31 Then Jesus said to them, “All of you will be made to stumble because of Me this night, for it is written: ‘I will strike the Shepherd, And the sheep of the flock will be scattered.’ 32 But after I have been raised, I will go before you to Galilee.” 33 Peter answered and said to Him, “Even if all are made to stumble because of You, I will never be made to stumble.” 34 Jesus said to him, “Assuredly, I say to you that this night, before the rooster crows, you will deny Me three times.” 35 Peter said to Him, “Even if I have to die with You, I will not deny You!” And so said all the disciples.
The storm was about to thunder down on Jesus and His disciples. Jesus now prepared His disciples for the events surrounding the cross. Jesus predicted that His disciples would disown Him (26:31-35).
Then Jesus said to them, “All of you will be made to stumble [fall away] because of Me this night,
All the disciples would stumble and desert Him because of fear of association with Him. Jesus said they would fall away “because of Me.” Judas had already departed; thus it was the remaining 11 who would fall away.
for it is written: ‘I will strike the Shepherd, And the sheep of the flock will be scattered.’
Jesus quoted from Zechariah 13:7 to show the disciples that thunder clouds were coming and that they would disown Him in the process. It was all in God’s plan. It was God’s plan to “strike the Shepherd.”
But after I have been raised, I will go before you to Galilee.”
After rising from the dead, Jesus would come to them again in Galilee. There was nothing more encouraging to the disciples than that Jesus would rise from the dead. That was exactly what He did. They would rendezvous in Galilee after His resurrection.
Mt 28:7 And go quickly and tell His disciples that He is risen from the dead, and indeed He is going before you into Galilee; there you will see Him. Behold, I have told you.”
Peter answered and said to Him, “Even if all are made to stumble because of You, I will never be made to stumble.”
Peter, as the spokesman for the group, reacted strongly against Jesus’ suggestion that “all” of them would stumble because of Him. He made the rash pronouncement that he would never forsake the Lord even though everyone else might defect from Jesus. Peter thought himself superior to others.
Jesus said to him, “Assuredly, I say to you that this night, before the rooster crows, you will deny [disown] Me three times.”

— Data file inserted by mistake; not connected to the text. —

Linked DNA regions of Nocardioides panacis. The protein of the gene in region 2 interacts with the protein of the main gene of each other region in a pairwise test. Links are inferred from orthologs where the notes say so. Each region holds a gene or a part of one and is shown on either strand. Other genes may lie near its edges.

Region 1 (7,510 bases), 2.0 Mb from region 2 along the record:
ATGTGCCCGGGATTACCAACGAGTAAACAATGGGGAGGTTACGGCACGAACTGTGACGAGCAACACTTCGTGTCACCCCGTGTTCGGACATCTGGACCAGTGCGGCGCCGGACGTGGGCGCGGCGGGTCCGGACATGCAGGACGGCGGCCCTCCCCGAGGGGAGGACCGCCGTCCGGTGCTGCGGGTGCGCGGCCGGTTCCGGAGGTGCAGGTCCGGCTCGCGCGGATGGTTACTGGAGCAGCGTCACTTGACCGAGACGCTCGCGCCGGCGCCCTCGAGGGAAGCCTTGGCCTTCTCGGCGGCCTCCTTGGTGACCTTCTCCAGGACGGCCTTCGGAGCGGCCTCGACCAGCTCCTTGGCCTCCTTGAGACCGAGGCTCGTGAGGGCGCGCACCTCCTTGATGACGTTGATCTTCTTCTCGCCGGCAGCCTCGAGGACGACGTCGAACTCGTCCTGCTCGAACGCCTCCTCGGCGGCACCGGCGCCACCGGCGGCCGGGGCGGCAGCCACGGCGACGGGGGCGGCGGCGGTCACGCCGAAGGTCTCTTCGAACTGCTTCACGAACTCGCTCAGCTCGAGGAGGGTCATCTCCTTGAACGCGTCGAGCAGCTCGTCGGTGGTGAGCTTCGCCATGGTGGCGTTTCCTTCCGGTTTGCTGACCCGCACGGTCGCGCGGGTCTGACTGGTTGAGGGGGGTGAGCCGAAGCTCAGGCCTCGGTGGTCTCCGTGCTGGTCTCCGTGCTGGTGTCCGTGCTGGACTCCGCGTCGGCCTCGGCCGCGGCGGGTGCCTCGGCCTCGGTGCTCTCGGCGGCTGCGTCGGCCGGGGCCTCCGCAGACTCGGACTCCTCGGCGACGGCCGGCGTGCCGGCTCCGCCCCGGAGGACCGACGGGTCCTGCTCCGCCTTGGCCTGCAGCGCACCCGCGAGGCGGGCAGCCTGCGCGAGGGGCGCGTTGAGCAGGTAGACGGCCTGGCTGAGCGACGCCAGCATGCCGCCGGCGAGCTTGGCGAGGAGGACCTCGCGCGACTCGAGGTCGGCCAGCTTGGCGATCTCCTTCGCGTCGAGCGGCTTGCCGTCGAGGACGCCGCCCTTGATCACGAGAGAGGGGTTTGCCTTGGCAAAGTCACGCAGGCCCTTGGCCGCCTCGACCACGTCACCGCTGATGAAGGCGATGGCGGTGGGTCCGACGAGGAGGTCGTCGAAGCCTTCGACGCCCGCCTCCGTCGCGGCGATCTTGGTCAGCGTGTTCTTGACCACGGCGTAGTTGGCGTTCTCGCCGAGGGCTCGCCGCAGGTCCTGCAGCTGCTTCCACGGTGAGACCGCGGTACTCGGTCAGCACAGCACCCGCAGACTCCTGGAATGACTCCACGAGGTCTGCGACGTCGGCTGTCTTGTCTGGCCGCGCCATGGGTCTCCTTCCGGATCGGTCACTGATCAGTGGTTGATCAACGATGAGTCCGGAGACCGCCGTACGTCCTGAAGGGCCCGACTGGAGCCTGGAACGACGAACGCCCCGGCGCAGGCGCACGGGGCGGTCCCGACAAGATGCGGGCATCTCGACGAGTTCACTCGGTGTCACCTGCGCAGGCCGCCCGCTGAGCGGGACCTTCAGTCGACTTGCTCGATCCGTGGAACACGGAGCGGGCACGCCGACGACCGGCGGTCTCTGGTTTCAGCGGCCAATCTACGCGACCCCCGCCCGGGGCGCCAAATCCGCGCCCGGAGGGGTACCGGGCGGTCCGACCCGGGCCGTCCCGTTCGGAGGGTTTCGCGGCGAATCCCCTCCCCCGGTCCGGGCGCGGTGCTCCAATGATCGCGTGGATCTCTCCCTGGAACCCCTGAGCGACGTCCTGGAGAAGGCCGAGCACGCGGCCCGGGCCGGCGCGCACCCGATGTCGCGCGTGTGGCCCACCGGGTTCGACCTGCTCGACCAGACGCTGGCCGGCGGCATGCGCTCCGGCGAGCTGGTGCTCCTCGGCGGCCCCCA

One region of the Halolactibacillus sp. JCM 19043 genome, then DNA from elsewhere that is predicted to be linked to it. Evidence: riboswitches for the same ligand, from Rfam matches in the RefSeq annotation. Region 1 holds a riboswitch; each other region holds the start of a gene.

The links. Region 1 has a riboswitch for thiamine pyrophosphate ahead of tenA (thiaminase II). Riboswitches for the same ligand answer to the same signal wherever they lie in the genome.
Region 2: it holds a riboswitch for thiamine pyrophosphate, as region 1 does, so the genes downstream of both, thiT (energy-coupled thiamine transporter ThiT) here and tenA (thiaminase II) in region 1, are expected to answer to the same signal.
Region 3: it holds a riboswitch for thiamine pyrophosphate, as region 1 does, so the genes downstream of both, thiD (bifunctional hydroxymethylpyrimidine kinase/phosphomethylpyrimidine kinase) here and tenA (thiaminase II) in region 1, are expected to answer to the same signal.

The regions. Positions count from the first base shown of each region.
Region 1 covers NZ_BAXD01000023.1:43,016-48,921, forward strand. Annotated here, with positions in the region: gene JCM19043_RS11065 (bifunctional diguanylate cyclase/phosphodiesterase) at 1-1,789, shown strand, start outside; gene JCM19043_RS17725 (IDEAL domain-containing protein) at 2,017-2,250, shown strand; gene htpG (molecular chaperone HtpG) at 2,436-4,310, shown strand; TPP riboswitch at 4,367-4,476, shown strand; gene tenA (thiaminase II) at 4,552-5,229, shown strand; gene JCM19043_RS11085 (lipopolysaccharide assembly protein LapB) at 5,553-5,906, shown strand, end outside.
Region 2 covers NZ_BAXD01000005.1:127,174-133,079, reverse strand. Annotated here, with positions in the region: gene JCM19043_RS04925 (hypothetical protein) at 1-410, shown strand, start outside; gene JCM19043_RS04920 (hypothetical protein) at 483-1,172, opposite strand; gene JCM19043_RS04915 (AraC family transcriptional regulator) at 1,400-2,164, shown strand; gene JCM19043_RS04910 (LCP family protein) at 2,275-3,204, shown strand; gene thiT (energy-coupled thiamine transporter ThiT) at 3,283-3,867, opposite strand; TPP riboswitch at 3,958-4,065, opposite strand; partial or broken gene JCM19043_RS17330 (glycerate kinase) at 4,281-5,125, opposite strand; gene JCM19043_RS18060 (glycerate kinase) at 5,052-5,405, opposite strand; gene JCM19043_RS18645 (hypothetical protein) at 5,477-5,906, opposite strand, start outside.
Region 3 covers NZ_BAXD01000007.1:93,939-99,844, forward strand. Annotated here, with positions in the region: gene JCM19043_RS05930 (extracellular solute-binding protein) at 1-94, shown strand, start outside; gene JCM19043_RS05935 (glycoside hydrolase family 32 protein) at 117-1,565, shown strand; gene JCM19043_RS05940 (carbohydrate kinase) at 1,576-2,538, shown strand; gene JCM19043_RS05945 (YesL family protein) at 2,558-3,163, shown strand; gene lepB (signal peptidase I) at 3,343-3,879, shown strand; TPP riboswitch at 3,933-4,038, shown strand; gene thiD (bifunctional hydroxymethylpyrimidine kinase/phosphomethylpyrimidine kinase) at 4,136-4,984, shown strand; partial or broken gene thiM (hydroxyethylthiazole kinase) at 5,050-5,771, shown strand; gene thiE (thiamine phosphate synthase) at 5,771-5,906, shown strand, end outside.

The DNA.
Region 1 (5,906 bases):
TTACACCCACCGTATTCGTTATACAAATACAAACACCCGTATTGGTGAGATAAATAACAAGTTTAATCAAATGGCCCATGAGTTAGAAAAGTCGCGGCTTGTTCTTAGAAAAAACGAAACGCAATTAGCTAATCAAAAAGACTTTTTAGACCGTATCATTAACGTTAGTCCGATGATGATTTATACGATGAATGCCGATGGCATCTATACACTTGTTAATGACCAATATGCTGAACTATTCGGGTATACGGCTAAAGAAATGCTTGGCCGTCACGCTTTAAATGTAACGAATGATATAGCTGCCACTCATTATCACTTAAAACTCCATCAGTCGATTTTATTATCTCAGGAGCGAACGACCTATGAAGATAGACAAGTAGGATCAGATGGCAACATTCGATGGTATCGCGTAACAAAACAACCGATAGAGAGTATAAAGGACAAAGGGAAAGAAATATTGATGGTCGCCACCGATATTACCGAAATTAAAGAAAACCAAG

Jesus took the wind out of the sails of Peter by saying that he would disown Him three times. (Mark adds that, before the rooster would crow “twice,” Peter would do this.) The rooster would crow in the morning. It would not be long before Peter denied the Lord three times that very night. His denial was imminent.
Peter said to Him, “Even if I have to die with You, I will not deny You!” And so said all the disciples.
Amazingly, Peter and “all the disciples” contradicted the Lord on the point of denial. Peter was firm that he would die rather than deny the Lord. This was pure presumption. Jesus did not pursue their presumption further at this time.
There is a lot of crow but little courage among Christians.
We often think we have greater loyalty to the Lord than we do. We are weaker than we think when it comes to spiritual things. We like to think that we would never deny the Lord, but we may not have been in a situation where we face great cost to us personally. This is especially true when it comes to life or death. Our ministry has people in different parts of the world in jail. Some have been killed for sharing the gospel. This is a present reality.
2 Ti 1:12 For this reason I also suffer these things; nevertheless I am not ashamed, for I know whom I have believed and am persuaded that He is able to keep what I have committed to Him until that Day.
It is encouraging to know that the Lord is realistic about our failure and that He is willing to welcome us back into His fellowship.